H. Melt is my friend. It feels really good to say that! H. Melt is also an inspiration and role model to me as an activist and queer person and human being. Their new book The Plural, The Blurring – out November 20, via The Neutral Zone & Red Beard – exemplifies a lot of the things that make me love H. so much. There is the craft of their words, the memories, sometimes shared, that are weaved throughout the book, and the progressive, startlingly impactful documentation of their work writing to institutions for better treatment. Theirs is an intimate kind of activism, one they identify with the Chicago school of poetry writing, and one I have taken to heart as a queer revolutionary. Reading and being with H. Melt makes me feel excited, it makes me feel sad, it makes me feel the spectrum of emotions but knowing that H. Melt is out there, anywhere, just makes me feel safe.
The Plural, The Blurring largely focuses describing a very specific place and time. What’s the significance of having that setting at the center of the book?
The book is about Chicago’s queer arts scene between roughly 2012-2014 and how the art and activism going on in the city during that time coincided with my development as a trans writer. The book is largely about place and community, the ways in which they can influence an individual’s sense of self. For me, that period of time is when I am meeting and forming relationships with other queer and trans artists for the first time. I’m starting to take myself more seriously as a writer, as a trans person, and end up writing and publishing about the people, performances, and spaces that are most influencing and inspiring me. I’m also starting to grapple with queer loss and trans death, the ways in which loss can impact a community.
How have you been changed by the loss you’ve experienced and the gains you’ve seen achieved? Do you feel weaker and stronger at the same time?
I think that loss is inevitable. Sometimes it’s necessary. Sometimes it’s painful and unexpected. The queer community is not stable, I don’t think that any community is. There will always be people leaving and spaces closing down. This can open up room for growth, for new spaces and new relationships to form but at what cost? What’s being lost? I think the people mirror the changes going on in the city and vice versa.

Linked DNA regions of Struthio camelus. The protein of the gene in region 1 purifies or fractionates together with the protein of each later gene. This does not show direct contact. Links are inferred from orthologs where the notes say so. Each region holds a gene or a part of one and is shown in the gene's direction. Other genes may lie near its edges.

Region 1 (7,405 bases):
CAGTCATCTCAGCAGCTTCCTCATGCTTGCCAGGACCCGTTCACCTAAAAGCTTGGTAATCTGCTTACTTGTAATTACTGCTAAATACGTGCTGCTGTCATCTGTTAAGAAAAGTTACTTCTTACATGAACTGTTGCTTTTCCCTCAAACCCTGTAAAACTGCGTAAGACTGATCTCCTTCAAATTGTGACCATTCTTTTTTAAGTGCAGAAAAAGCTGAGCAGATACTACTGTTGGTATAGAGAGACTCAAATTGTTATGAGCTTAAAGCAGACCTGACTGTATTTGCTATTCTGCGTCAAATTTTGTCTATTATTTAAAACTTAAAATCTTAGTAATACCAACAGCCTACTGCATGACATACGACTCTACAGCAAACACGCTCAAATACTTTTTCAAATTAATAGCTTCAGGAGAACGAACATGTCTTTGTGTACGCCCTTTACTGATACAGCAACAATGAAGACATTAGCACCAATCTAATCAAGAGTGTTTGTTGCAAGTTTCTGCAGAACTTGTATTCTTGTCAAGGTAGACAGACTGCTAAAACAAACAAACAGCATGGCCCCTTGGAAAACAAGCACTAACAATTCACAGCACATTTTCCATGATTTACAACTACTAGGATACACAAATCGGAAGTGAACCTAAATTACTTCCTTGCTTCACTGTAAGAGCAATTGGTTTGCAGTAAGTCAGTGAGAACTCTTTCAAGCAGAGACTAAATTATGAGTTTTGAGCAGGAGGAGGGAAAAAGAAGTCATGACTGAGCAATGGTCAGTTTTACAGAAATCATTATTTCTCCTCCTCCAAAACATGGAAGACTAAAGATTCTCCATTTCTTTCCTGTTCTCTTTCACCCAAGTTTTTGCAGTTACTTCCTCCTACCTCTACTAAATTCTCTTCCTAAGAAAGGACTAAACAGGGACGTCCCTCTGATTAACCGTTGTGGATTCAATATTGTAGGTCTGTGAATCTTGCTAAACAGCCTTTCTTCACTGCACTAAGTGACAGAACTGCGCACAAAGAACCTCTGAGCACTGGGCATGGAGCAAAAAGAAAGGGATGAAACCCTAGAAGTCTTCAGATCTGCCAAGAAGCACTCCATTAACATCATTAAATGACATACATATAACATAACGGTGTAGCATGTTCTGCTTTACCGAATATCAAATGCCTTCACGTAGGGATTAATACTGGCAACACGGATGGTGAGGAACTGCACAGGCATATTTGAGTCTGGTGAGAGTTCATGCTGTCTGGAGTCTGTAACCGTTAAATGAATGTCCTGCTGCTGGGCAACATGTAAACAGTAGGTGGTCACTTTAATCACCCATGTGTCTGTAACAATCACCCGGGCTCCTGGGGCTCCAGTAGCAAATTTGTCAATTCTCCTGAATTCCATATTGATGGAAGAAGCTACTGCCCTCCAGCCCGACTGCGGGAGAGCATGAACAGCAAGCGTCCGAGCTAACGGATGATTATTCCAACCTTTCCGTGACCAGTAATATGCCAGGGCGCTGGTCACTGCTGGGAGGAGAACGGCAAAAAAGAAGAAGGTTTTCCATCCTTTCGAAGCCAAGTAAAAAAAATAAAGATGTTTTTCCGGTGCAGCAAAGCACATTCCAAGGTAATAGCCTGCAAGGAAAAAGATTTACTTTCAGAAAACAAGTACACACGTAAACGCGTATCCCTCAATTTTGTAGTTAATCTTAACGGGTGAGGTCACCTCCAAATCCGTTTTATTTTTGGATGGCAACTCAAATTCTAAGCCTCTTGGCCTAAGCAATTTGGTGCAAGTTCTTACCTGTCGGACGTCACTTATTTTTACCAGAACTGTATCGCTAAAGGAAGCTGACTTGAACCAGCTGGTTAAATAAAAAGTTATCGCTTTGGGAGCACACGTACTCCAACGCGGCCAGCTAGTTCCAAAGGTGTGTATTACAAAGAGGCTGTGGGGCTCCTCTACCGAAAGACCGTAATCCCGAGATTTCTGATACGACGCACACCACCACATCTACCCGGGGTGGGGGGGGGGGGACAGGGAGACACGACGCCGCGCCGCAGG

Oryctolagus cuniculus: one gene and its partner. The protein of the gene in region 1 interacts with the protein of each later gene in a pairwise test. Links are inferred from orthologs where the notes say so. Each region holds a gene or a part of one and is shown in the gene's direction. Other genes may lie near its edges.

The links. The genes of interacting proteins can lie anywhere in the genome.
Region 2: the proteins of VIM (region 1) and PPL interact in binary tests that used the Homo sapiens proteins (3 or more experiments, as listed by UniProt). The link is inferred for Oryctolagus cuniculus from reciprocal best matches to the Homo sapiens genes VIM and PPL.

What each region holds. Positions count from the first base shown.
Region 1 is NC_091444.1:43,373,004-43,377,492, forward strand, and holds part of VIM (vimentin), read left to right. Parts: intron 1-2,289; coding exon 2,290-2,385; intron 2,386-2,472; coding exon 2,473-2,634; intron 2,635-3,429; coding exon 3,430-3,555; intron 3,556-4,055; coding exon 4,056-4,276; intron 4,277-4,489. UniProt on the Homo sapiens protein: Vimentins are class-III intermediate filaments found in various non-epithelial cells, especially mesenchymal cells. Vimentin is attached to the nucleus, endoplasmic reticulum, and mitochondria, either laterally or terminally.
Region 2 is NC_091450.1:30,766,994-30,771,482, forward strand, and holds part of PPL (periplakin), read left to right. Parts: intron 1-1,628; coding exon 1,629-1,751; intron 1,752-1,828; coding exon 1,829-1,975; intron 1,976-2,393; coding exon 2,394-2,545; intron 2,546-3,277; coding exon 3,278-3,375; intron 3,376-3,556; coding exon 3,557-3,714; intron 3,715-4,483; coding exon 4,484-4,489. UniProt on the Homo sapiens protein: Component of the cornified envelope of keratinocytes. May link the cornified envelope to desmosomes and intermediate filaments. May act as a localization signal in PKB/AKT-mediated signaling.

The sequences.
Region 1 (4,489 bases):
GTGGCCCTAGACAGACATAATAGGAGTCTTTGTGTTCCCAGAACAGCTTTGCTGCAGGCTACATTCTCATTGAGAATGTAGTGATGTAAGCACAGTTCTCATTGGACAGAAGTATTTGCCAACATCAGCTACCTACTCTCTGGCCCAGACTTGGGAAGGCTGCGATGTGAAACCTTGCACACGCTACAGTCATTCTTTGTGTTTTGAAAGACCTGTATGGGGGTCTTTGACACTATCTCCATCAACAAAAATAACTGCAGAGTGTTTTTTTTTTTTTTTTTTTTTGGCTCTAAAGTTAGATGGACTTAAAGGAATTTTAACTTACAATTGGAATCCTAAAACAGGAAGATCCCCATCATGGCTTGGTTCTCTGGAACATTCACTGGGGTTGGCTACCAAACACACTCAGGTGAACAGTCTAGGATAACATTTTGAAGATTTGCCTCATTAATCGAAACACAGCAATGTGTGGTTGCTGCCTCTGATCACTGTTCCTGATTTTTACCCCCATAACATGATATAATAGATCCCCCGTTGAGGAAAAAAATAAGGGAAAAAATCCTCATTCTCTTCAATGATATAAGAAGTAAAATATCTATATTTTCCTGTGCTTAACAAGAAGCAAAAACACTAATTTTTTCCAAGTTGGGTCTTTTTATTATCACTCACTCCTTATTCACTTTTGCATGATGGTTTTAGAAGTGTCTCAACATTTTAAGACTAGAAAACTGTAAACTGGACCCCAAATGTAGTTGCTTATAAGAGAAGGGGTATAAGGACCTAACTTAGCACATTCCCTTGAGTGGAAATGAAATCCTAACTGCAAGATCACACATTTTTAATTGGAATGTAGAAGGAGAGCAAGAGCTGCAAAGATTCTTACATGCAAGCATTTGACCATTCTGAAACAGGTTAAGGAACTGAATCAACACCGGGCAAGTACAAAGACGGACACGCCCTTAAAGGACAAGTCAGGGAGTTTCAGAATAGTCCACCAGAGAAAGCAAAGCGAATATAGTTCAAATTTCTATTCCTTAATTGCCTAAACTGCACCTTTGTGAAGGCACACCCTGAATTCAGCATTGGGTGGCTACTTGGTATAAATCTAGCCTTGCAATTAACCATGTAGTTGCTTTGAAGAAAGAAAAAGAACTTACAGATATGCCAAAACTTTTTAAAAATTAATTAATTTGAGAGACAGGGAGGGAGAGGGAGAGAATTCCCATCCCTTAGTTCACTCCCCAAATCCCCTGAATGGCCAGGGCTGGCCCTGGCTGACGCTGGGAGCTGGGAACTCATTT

In your review of the trans & genderqueer poetry anthology Troubling the Line (included in The Plural, The Blurring), you write about your roots in the Chicago tradition of poetry and how that has affected your own work and what you tend to relate to as a reader. Have you found other queer poets who similarly embody that tradition?
I have never read a book of trans poetry by someone from Chicago. That’s part of the reason that I wrote the book. Many of the queer and trans writers that I’ve connected to most are not based in Chicago. While Chicago is a very literary and even poetry focused place, I don’t feel like there’s a queer poetry scene here. A queer arts scene definitely exists, and that’s very present in the book. But something about the literary scene hasn’t always facilitated a place for queer writers. My writing community and queer community are more separate than I would like.
Where does the inspiration for the essays and letters to institutions you include come from? Are you still writing those?
Yes, I’m still writing essays. A lot of them came out of feeling powerless, especially the ones directed at specific institutions. I actually sent or performed most of the pieces in the book about specific places directly to people who work or spend time there. That’s part of my practice. In some cases, those writings actually sparked real change, new relationships, and projects. For example, there is now going to be a trans poetry category at the Lambda Literary Awards and the School of the Art Institute of Chicago has improved their trans healthcare and now has a student-led group called the League of Extraordinary Genders. In other words, the essays and poems are part of a larger movement to create more access to resources for trans people. To help keep us alive.
“Part of your practice,” can you talk more about that?
The letters and essays felt more urgent–they were tools as part of my larger vision and hope to make more space for queer and trans writers and artists–by critiquing institutions that could be more welcoming to us, and reviewing exhibits, books, and plays that had some relationship to myself and the larger community. That’s really what I see my real work as–supporting other queer and trans writers and artists.
The Plural, The Blurring is now available for pre-order.